This set of interactive data visualizations show the weather and climate events that have had the greatest economic impact on the US from 1980 to 2016.

In this video, Michael Mann and Stefan Rahmstorf explore some of the information from the 2013 IPCC 5th report in light of public perceptions of climate science.

Students use long term sea-level rise data set to create models and compare short-term trends to long-term trends. They then determine whether sea-level rise is occurring based on the data.

In this visualization, students can explore North American fossil fuel CO2 emissions at very fine resolutions of both space and time. The data is provided by the Vulcan emissions data project, a NASA/DOE funded effort under the North American Carbon Program.

This video discusses impacts that the Eastern US is experiencing due to climate change. It describes the seasonal shifts that may affect tourism in New England, extreme heat in the Southeast, how rising sea level affects coastal areas, changes in hurricane intensity, the spread of invasive species and disease, as well as other topics.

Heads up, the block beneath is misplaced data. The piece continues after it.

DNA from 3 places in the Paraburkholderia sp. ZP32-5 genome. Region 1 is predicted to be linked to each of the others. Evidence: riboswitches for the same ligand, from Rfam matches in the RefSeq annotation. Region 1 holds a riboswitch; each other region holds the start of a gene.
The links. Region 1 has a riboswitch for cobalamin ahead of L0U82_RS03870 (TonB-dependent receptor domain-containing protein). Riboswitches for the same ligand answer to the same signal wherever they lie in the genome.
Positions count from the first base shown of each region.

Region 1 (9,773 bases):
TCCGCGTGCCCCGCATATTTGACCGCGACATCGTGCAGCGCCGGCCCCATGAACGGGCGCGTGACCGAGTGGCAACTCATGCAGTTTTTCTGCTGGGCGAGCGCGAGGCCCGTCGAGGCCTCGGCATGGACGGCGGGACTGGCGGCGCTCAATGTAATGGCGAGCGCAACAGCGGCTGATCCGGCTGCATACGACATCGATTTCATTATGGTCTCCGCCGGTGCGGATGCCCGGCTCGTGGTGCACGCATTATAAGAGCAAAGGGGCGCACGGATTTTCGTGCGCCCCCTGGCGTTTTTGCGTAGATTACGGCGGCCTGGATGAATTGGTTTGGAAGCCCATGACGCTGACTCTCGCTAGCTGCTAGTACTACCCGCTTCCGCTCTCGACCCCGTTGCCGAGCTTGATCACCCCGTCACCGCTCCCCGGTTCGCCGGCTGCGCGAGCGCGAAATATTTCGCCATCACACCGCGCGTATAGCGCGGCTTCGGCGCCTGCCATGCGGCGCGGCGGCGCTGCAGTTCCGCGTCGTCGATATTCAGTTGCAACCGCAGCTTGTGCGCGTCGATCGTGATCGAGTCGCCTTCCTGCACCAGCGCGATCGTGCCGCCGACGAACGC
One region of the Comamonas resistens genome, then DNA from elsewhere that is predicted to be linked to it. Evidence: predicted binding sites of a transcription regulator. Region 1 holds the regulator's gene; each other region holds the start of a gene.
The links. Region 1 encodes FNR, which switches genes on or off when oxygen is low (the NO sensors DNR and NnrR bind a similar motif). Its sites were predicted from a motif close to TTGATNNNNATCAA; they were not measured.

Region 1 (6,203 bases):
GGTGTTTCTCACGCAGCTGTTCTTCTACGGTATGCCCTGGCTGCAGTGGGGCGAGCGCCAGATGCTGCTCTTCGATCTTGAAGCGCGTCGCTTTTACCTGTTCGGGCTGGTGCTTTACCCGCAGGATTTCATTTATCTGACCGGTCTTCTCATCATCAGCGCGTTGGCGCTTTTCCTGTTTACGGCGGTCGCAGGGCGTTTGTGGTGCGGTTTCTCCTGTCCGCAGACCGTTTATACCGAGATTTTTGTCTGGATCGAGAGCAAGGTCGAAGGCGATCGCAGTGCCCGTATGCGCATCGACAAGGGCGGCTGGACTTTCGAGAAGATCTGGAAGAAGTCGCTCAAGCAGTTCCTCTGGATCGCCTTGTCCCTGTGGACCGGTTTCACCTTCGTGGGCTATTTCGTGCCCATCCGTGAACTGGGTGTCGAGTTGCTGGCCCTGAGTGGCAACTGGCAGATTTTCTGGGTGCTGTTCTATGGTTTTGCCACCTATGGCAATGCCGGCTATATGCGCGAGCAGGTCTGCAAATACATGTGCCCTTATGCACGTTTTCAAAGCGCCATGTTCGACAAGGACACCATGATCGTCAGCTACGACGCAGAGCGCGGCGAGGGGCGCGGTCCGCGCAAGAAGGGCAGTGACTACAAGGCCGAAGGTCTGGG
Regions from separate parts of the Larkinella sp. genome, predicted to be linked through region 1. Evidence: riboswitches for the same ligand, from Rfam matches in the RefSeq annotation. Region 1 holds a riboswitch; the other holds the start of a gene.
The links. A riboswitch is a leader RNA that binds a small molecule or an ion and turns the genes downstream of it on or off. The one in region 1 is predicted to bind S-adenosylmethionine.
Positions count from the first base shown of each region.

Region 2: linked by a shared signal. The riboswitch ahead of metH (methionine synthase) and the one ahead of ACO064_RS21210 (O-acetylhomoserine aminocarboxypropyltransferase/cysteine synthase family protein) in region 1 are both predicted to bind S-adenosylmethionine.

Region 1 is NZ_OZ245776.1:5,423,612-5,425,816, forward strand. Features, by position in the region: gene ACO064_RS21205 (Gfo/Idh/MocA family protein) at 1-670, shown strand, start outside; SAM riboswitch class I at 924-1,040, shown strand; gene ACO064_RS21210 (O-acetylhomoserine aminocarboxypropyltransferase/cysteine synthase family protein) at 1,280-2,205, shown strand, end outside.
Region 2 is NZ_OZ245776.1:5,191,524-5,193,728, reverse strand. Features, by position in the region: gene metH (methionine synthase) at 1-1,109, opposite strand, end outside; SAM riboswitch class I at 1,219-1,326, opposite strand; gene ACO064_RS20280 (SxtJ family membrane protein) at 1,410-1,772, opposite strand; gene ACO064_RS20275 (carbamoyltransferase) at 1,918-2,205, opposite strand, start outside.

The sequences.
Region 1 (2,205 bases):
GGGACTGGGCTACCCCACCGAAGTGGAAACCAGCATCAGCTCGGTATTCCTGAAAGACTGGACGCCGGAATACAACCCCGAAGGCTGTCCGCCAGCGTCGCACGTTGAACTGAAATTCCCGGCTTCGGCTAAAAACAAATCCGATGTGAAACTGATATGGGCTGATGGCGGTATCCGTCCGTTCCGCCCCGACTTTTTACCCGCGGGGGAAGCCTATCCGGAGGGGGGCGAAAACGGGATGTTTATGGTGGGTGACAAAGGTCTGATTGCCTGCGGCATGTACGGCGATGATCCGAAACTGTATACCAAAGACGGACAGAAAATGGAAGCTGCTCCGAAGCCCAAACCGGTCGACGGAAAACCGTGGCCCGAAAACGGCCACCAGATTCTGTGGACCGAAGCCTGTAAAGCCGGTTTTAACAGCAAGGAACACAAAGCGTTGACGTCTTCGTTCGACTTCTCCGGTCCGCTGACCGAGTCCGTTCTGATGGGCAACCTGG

In this interactive simulation, students can explore global CO2 emissions displayed by different continents/countries and plotted based on the GDP. A map view is also accessible.

This video discusses impacts that the Midwestern US is experiencing due to climate change. It describes how climate change is affecting agriculture, tourism, drought and flood, water cycles and freshwater availability, the spread of invasive species and disease, as well as other topics.

Resource Watch features hundreds of data sets all in one place on the state of the planet's resources and citizens. Users can visualize challenges facing people and the planet, from climate change to poverty, water risk to state instability, air pollution to human migration.

This video examines the thawing of permafrost due to changes in climate and shows examples of the impacts that warming temperatures have on permafrost in the Arctic, including the release of the greenhouse gas methane. Dramatic results are shown, including sink holes forming on the landscape and beneath buildings, roads, and other infrastructure, causing some communities to relocate.

This animated visualization represents a time history of atmospheric carbon dioxide in parts per million (ppm) from 1979 to 2016, and then back in time to 800,000 years before the present.

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